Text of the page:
ERCIM News No.28 - January 1997

Security Alarm System supports Independent Living of Demented Persons

by Jaana Leikas

It is possible to support independent living and home care of demented persons with the help of technical devices. The use of the security alarm system may remarkably decrease the typical safety risks at the home of demented persons (wandering and becoming lost, forgetting to turn off the stove, forgetting to eat, etc.) and diminish the anxiety and worry of the relatives and the care persons. With the help of this system it is possible to increase the quality of life of the demented persons by enabling living at home and by postponing institutionalization.

VTT Information Technology and the Alzheimer Federation in Finland carried out a 3-year research project that aimed to evaluate technical feasibility of a security alarm system for demented persons. The emphasis of the evaluation was in automatic alarms that will call out for help in dangerous situations without the person's own effort or activity. The project was carried out in close co-operation with the Tampere University Hospital and VTT Chemical Technology. Five pilot studies were carried out in real home environments of persons with mild or moderate dementia. The usability of technical devices in eliminating safety risks was evaluated in each home for 6 months.

The central unit of the system is a safety telephone. Each apartment was also equipped with different detectors that reacted if there was smoke or heat in the apartment, if the person left the apartment in inappropriate time, if she fell and could not get up, if she had not moved around for a long time, etc. The set of equipment must be adapted individually according to each person's needs. The detectors transmitted the emergency alarm to the central unit as a radio signal. The central unit transmitted the alarm call further to a telephone of a relative, a home care person or a service centre. After the call had been received a direct line from the receiver to the demented person's home was connected automatically via a loudspeaking telephone. The service centre also contacted a care person who made a visit to the apartment.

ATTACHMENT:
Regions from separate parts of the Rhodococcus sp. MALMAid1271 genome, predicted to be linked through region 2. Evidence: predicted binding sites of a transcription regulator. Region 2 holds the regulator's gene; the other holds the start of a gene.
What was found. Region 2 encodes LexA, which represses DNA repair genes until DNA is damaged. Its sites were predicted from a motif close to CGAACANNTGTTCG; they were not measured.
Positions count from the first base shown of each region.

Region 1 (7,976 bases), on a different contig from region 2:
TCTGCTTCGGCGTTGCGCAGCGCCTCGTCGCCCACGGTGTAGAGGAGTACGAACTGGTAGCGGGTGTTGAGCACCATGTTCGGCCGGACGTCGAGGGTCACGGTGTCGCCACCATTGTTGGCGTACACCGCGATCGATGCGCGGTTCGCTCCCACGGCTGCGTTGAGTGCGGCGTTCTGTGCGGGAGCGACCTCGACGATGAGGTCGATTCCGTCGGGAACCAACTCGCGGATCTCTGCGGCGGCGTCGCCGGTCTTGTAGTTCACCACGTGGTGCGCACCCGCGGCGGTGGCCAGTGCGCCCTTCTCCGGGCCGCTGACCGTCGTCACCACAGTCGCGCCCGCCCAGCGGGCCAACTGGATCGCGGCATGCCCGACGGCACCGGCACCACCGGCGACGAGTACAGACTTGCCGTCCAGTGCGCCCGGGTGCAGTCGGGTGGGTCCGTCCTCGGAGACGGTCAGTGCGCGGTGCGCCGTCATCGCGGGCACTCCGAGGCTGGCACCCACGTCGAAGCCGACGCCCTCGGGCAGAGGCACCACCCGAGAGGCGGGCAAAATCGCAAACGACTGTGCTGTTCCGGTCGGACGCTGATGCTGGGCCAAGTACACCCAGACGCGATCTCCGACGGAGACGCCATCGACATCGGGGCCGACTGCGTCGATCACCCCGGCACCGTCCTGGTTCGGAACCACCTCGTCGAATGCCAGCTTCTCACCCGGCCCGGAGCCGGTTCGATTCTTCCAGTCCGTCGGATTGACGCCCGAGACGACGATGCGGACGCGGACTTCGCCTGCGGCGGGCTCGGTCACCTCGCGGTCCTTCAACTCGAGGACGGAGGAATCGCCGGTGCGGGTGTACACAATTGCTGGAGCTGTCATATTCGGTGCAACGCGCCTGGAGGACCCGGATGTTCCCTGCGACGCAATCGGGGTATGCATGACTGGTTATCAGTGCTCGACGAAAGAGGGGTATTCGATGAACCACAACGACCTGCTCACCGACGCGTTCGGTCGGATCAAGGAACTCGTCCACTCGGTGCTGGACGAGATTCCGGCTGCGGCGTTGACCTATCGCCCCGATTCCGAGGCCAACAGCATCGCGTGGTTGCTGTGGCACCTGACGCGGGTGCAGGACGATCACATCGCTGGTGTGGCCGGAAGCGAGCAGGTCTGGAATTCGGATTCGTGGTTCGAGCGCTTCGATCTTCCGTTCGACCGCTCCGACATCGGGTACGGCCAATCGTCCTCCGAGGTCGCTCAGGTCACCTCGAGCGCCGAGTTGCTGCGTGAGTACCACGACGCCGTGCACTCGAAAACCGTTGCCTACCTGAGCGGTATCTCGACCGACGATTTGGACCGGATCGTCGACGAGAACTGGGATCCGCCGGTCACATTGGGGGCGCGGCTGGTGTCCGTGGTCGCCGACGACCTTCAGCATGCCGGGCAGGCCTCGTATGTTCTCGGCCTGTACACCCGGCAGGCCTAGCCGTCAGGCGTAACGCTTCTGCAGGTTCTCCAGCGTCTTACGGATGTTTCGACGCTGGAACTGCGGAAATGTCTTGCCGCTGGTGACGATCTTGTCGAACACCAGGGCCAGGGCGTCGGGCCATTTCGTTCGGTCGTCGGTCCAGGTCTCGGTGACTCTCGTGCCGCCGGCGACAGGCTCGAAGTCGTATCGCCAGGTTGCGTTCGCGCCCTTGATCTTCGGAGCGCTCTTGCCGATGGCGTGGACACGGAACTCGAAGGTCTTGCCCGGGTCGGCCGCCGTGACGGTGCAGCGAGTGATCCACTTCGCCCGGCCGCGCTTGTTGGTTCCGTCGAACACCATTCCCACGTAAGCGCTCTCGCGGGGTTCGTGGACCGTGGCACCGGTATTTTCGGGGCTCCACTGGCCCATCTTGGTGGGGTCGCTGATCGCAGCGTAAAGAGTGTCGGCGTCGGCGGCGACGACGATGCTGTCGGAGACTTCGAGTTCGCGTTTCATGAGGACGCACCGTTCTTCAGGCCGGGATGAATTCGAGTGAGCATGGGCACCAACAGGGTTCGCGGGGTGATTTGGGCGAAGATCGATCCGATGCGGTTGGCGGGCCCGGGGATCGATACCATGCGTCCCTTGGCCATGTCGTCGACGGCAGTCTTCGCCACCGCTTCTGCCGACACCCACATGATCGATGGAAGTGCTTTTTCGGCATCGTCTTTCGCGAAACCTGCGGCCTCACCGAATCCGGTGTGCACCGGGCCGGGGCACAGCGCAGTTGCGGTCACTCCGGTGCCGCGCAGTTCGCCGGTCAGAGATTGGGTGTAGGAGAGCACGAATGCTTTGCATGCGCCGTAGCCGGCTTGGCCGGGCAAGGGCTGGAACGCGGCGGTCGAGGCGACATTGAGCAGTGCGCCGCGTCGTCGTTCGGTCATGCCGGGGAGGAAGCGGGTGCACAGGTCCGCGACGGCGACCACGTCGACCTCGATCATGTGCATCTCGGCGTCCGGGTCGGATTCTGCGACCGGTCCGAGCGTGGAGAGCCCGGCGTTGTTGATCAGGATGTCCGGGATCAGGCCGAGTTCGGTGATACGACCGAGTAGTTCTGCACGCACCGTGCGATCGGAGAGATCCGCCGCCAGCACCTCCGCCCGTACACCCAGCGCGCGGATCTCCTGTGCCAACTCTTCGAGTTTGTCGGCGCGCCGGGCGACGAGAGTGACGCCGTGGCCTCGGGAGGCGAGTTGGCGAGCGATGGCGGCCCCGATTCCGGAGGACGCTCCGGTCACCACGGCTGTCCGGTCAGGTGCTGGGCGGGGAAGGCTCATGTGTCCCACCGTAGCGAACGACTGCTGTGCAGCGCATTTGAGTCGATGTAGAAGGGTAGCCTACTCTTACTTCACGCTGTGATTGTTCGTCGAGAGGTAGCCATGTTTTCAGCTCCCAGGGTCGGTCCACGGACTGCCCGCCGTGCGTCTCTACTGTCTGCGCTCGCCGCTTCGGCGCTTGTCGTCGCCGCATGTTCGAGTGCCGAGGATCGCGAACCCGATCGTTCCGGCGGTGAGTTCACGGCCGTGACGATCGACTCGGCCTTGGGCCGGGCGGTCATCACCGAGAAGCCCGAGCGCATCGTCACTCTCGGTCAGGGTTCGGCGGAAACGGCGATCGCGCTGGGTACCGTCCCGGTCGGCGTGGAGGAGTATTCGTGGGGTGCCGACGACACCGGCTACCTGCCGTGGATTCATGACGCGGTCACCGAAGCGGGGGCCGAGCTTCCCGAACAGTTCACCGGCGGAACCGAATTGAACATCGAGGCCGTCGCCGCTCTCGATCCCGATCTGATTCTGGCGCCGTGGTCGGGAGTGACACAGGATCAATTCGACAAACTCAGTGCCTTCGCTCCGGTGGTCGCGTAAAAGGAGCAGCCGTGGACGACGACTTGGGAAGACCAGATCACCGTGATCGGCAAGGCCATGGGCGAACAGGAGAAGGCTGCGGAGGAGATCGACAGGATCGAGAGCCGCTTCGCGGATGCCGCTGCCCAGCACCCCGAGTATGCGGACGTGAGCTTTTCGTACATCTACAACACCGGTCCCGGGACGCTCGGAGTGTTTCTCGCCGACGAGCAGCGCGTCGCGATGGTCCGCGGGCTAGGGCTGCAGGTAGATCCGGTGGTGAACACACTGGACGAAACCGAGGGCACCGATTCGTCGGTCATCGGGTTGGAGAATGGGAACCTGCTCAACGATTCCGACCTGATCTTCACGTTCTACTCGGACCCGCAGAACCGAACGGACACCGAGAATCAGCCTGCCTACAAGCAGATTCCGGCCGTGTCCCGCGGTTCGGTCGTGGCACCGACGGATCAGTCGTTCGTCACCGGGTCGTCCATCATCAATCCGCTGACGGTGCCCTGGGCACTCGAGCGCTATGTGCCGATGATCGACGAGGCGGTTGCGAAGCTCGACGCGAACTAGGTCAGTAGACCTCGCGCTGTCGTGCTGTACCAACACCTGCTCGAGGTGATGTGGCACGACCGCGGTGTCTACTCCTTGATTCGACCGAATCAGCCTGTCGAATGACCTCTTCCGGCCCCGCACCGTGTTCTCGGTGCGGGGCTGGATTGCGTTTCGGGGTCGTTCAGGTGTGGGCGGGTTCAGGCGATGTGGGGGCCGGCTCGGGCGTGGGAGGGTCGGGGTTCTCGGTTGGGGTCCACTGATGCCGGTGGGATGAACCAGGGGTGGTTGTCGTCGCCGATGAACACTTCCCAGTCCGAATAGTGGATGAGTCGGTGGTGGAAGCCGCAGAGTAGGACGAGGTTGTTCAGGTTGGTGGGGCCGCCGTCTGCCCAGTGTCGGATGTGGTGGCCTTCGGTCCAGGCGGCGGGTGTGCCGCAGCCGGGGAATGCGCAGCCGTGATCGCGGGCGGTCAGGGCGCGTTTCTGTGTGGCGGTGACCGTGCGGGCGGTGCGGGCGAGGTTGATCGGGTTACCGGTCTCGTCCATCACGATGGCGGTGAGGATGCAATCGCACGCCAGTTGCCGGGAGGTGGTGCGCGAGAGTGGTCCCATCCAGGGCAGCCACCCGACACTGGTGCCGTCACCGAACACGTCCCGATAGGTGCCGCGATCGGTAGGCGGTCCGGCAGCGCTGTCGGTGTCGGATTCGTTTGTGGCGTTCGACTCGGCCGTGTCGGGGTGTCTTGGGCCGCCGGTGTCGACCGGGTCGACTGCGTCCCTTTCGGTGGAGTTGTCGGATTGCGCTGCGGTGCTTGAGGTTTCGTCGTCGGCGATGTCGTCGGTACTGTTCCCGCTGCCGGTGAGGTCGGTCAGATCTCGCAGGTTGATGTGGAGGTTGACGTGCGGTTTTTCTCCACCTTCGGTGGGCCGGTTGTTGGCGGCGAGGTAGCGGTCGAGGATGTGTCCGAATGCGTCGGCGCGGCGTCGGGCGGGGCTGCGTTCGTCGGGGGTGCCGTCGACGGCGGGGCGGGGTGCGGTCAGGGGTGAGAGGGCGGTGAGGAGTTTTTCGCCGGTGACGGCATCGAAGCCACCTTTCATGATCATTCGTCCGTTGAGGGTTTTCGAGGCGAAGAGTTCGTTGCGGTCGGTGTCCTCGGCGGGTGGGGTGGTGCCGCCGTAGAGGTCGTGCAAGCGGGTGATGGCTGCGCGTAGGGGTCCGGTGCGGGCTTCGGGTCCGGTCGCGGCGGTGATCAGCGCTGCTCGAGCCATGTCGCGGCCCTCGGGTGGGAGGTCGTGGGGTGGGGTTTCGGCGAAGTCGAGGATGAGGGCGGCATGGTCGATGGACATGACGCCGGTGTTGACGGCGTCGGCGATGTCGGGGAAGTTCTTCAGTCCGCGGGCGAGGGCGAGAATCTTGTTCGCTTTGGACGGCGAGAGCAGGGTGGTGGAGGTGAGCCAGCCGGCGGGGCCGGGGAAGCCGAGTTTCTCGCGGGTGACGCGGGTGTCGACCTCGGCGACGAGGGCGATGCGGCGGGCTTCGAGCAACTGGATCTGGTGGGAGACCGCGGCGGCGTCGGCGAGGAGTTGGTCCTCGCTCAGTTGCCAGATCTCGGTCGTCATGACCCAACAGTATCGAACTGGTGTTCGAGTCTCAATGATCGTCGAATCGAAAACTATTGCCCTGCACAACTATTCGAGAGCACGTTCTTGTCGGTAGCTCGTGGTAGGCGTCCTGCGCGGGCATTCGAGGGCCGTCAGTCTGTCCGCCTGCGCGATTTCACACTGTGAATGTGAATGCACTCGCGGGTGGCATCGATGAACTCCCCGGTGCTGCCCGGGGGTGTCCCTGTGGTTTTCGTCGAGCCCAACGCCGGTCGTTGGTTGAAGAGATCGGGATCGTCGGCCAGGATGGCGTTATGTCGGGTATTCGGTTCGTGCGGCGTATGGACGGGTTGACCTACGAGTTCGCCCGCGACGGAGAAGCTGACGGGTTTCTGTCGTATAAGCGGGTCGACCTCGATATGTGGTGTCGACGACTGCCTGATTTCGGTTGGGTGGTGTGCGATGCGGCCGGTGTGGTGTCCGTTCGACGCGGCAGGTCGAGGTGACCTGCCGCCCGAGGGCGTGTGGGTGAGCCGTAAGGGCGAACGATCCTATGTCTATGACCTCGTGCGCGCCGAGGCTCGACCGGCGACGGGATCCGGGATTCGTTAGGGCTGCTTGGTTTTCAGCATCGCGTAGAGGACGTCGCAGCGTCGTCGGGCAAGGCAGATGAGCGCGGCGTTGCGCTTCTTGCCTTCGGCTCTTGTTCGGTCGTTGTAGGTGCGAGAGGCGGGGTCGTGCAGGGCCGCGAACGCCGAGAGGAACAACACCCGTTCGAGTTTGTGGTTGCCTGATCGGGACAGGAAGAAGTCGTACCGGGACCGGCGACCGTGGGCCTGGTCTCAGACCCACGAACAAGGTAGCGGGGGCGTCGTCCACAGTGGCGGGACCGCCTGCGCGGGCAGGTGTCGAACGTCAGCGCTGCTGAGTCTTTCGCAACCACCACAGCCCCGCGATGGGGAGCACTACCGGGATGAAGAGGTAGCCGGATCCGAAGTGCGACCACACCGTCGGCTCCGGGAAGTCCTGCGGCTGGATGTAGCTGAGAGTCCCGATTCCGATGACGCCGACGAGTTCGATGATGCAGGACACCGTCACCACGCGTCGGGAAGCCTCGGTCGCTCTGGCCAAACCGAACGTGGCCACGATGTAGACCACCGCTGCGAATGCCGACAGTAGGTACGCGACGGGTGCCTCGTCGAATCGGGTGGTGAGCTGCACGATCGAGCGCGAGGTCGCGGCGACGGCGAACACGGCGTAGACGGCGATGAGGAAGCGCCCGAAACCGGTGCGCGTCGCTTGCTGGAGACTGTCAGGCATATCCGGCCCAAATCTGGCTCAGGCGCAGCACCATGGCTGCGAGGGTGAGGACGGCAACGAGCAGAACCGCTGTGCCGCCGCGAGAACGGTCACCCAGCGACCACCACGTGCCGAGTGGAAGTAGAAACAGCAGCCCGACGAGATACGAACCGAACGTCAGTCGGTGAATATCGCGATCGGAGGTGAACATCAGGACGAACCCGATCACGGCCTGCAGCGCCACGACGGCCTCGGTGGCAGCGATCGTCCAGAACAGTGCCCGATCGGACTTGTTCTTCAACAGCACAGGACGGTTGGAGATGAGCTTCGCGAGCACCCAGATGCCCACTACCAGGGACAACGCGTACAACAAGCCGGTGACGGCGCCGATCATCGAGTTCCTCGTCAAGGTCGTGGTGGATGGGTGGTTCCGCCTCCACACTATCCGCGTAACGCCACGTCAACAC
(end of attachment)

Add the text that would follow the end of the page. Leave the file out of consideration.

The security alarm system operated reliably and decreased dangerous situations at home. However, the system is mostly developed for the needs of the persons with normal memory. When developing technology for demented persons there are special features that have to be taken into account. The devices should, for example, contain nothing that is difficult for a demented person to comprehend, for example operating sounds or lights. At best the presentation and operation of new technology should remind those old devices that the demented person has used before starting to lose her memory.

The demented persons felt differently towards the devices. The equipment had little meaning for some of them and they hardly noticed it, although the small lights of the detectors and operating sounds of the safety telephone caused anxiety and feelings of insecurity at the beginning of the trial. Some of the persons felt that the devices increased their safety. The relatives and the home care persons experienced without exception that the equipment eased their burden and stress, because now they did not have to be on the alert against accidents all the time. However, the security alarm system does not necessarily ease the life of all the relatives. When planning the system it must be considered, for example, if it is appropriate that the receiver of the alarm calls is a relative of an old age.

Please contact:
Jaana Leikas - VTT Information Technology
Tel: + 358 3 3163 111

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